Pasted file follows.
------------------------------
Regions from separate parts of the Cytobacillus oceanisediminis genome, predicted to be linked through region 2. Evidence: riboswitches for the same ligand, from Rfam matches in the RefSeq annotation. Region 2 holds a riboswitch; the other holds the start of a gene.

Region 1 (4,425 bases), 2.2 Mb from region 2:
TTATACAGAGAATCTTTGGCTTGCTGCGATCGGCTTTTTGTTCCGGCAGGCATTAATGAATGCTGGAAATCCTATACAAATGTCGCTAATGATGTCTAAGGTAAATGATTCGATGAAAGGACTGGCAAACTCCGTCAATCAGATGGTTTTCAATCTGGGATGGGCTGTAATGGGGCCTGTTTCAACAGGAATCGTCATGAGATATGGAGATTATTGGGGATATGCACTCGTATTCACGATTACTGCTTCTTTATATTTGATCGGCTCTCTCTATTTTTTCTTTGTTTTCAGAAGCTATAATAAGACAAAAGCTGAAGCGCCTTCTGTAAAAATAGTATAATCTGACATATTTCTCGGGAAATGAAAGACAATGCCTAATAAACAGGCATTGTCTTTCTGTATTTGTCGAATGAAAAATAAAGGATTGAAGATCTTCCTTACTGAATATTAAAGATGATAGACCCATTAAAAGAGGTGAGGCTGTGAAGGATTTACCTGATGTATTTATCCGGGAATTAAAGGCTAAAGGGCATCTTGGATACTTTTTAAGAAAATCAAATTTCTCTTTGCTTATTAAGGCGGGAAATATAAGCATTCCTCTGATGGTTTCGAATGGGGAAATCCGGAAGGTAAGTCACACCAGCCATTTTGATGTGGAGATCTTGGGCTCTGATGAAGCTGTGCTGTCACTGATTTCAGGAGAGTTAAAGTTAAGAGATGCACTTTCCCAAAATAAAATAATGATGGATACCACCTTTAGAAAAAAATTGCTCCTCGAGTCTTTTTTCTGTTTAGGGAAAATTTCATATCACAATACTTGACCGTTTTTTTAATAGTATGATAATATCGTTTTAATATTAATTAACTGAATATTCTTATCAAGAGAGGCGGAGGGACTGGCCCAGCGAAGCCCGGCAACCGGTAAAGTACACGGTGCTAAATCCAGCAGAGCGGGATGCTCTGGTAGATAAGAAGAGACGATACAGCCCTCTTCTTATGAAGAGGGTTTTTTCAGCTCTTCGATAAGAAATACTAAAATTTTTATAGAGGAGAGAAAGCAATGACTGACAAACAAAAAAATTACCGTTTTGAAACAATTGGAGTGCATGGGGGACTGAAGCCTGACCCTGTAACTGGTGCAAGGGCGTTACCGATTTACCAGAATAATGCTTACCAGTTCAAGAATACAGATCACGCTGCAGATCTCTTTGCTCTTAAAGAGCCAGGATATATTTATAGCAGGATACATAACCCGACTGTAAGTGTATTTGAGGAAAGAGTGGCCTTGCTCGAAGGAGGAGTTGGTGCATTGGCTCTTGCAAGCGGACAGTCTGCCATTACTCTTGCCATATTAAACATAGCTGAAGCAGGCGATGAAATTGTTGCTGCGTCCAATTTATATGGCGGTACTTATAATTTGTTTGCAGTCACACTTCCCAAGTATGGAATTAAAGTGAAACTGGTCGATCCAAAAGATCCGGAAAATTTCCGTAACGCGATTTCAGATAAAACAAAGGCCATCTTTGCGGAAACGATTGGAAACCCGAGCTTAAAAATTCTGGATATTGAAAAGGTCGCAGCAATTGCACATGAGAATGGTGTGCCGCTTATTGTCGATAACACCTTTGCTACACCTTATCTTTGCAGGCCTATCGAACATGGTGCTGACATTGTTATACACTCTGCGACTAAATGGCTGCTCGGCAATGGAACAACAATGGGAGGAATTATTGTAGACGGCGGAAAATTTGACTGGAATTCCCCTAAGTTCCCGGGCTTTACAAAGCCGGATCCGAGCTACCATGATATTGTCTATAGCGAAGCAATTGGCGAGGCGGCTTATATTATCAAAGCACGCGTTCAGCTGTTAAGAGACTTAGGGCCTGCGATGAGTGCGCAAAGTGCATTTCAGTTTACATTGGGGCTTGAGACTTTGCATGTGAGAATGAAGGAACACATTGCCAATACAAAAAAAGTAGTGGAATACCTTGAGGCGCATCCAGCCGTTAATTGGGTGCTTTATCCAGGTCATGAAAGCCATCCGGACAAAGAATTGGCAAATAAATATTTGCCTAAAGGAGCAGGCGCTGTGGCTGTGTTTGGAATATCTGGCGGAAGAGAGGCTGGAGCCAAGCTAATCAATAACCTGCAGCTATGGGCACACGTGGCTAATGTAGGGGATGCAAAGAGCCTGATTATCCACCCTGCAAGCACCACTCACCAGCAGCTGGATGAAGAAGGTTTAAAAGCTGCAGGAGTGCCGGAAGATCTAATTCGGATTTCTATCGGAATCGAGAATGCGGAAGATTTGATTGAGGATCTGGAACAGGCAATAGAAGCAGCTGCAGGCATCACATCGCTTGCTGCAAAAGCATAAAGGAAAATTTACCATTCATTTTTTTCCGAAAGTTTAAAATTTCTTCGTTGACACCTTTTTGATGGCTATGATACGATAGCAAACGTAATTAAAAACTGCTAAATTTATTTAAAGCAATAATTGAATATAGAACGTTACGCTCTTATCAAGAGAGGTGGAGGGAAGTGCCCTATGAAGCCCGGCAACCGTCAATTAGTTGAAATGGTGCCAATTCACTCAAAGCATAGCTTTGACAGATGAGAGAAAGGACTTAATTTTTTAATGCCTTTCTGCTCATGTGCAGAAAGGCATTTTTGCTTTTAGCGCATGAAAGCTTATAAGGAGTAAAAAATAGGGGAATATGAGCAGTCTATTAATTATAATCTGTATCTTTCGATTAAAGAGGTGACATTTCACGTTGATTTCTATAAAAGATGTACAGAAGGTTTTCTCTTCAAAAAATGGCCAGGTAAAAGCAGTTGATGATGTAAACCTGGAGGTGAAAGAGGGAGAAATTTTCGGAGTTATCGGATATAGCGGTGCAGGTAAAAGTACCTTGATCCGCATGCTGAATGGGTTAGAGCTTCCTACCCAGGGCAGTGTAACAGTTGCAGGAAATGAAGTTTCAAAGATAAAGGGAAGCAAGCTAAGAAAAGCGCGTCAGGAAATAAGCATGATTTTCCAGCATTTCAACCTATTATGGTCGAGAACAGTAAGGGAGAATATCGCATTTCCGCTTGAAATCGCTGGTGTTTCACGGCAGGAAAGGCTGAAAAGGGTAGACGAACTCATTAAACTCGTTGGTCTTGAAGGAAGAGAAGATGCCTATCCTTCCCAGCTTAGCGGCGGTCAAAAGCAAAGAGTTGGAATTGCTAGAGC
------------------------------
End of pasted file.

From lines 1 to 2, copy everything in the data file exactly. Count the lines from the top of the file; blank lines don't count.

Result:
Regions from separate parts of the Cytobacillus oceanisediminis genome, predicted to be linked through region 2. Evidence: riboswitches for the same ligand, from Rfam matches in the RefSeq annotation. Region 2 holds a riboswitch; the other holds the start of a gene.

Region 1 (4,425 bases), 2.2 Mb from region 2: